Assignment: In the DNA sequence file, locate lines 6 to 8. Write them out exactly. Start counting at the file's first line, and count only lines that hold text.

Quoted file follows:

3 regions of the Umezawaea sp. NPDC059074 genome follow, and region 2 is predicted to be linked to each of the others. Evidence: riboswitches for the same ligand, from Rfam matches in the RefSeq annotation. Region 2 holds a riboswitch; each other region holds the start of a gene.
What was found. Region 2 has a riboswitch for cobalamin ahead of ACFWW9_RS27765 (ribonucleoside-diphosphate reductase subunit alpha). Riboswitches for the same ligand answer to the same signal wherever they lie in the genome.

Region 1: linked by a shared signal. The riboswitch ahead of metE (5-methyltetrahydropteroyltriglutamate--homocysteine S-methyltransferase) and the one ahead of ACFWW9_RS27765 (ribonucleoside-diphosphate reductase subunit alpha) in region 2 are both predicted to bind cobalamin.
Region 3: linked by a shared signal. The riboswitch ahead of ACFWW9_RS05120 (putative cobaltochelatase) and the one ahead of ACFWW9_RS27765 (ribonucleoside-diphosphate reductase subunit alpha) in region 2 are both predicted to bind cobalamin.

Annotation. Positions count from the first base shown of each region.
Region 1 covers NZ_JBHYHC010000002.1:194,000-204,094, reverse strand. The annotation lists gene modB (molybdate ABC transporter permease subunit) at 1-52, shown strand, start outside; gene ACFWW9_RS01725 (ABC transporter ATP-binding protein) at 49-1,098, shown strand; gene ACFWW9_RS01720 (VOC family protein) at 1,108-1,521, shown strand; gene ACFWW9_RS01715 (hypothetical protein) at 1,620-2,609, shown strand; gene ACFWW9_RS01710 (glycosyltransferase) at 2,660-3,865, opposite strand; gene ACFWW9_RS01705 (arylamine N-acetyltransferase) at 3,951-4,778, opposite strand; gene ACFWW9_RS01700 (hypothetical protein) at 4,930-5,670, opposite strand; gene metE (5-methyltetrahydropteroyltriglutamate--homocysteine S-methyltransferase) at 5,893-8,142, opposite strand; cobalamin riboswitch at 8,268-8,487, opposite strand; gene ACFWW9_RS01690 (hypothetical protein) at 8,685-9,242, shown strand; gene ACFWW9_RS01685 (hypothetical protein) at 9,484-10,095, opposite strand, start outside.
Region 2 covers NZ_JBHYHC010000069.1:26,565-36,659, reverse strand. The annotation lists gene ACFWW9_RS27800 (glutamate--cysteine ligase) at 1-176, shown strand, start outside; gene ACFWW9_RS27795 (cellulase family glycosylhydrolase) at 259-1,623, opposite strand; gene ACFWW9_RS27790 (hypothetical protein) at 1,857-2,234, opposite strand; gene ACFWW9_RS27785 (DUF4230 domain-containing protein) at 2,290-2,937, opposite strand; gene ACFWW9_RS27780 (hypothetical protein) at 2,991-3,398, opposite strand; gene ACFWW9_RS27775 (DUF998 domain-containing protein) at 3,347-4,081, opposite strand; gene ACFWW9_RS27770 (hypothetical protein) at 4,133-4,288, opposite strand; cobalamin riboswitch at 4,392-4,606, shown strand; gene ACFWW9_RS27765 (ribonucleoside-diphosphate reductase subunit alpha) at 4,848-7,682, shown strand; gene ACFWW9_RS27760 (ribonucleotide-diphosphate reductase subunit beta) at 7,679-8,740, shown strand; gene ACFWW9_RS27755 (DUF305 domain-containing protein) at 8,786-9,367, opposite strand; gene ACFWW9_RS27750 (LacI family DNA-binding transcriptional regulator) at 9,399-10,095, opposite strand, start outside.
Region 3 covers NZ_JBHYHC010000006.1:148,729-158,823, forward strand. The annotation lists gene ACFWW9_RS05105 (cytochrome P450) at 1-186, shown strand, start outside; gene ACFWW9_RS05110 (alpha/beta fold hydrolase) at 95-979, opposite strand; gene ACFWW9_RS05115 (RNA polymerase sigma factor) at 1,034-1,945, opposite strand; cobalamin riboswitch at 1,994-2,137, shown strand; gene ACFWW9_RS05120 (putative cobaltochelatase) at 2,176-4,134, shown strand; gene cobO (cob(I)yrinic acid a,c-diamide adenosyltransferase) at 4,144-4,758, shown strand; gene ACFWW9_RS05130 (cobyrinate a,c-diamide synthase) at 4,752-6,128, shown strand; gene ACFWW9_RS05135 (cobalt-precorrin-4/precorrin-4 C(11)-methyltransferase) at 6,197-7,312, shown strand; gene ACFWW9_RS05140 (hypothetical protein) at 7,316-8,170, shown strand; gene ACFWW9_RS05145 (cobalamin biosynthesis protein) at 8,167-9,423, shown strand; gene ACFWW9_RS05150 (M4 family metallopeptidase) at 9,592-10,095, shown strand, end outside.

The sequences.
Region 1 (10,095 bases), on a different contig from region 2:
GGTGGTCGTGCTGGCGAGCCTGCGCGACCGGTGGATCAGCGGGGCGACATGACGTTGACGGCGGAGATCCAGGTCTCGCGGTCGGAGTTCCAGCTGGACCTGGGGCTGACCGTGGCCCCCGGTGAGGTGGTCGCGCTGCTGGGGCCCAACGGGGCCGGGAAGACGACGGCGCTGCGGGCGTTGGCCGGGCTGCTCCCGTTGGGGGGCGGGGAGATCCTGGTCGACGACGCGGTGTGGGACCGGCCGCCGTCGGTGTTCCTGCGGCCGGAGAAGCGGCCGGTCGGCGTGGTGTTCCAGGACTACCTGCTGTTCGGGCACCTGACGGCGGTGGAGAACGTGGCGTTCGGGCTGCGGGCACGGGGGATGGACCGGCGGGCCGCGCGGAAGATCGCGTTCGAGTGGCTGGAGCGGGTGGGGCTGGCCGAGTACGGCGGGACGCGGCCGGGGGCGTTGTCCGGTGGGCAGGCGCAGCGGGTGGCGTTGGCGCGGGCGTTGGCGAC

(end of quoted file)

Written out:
Region 1 covers NZ_JBHYHC010000002.1:194,000-204,094, reverse strand. The annotation lists gene modB (molybdate ABC transporter permease subunit) at 1-52, shown strand, start outside; gene ACFWW9_RS01725 (ABC transporter ATP-binding protein) at 49-1,098, shown strand; gene ACFWW9_RS01720 (VOC family protein) at 1,108-1,521, shown strand; gene ACFWW9_RS01715 (hypothetical protein) at 1,620-2,609, shown strand; gene ACFWW9_RS01710 (glycosyltransferase) at 2,660-3,865, opposite strand; gene ACFWW9_RS01705 (arylamine N-acetyltransferase) at 3,951-4,778, opposite strand; gene ACFWW9_RS01700 (hypothetical protein) at 4,930-5,670, opposite strand; gene metE (5-methyltetrahydropteroyltriglutamate--homocysteine S-methyltransferase) at 5,893-8,142, opposite strand; cobalamin riboswitch at 8,268-8,487, opposite strand; gene ACFWW9_RS01690 (hypothetical protein) at 8,685-9,242, shown strand; gene ACFWW9_RS01685 (hypothetical protein) at 9,484-10,095, opposite strand, start outside.
Region 2 covers NZ_JBHYHC010000069.1:26,565-36,659, reverse strand. The annotation lists gene ACFWW9_RS27800 (glutamate--cysteine ligase) at 1-176, shown strand, start outside; gene ACFWW9_RS27795 (cellulase family glycosylhydrolase) at 259-1,623, opposite strand; gene ACFWW9_RS27790 (hypothetical protein) at 1,857-2,234, opposite strand; gene ACFWW9_RS27785 (DUF4230 domain-containing protein) at 2,290-2,937, opposite strand; gene ACFWW9_RS27780 (hypothetical protein) at 2,991-3,398, opposite strand; gene ACFWW9_RS27775 (DUF998 domain-containing protein) at 3,347-4,081, opposite strand; gene ACFWW9_RS27770 (hypothetical protein) at 4,133-4,288, opposite strand; cobalamin riboswitch at 4,392-4,606, shown strand; gene ACFWW9_RS27765 (ribonucleoside-diphosphate reductase subunit alpha) at 4,848-7,682, shown strand; gene ACFWW9_RS27760 (ribonucleotide-diphosphate reductase subunit beta) at 7,679-8,740, shown strand; gene ACFWW9_RS27755 (DUF305 domain-containing protein) at 8,786-9,367, opposite strand; gene ACFWW9_RS27750 (LacI family DNA-binding transcriptional regulator) at 9,399-10,095, opposite strand, start outside.
Region 3 covers NZ_JBHYHC010000006.1:148,729-158,823, forward strand. The annotation lists gene ACFWW9_RS05105 (cytochrome P450) at 1-186, shown strand, start outside; gene ACFWW9_RS05110 (alpha/beta fold hydrolase) at 95-979, opposite strand; gene ACFWW9_RS05115 (RNA polymerase sigma factor) at 1,034-1,945, opposite strand; cobalamin riboswitch at 1,994-2,137, shown strand; gene ACFWW9_RS05120 (putative cobaltochelatase) at 2,176-4,134, shown strand; gene cobO (cob(I)yrinic acid a,c-diamide adenosyltransferase) at 4,144-4,758, shown strand; gene ACFWW9_RS05130 (cobyrinate a,c-diamide synthase) at 4,752-6,128, shown strand; gene ACFWW9_RS05135 (cobalt-precorrin-4/precorrin-4 C(11)-methyltransferase) at 6,197-7,312, shown strand; gene ACFWW9_RS05140 (hypothetical protein) at 7,316-8,170, shown strand; gene ACFWW9_RS05145 (cobalamin biosynthesis protein) at 8,167-9,423, shown strand; gene ACFWW9_RS05150 (M4 family metallopeptidase) at 9,592-10,095, shown strand, end outside.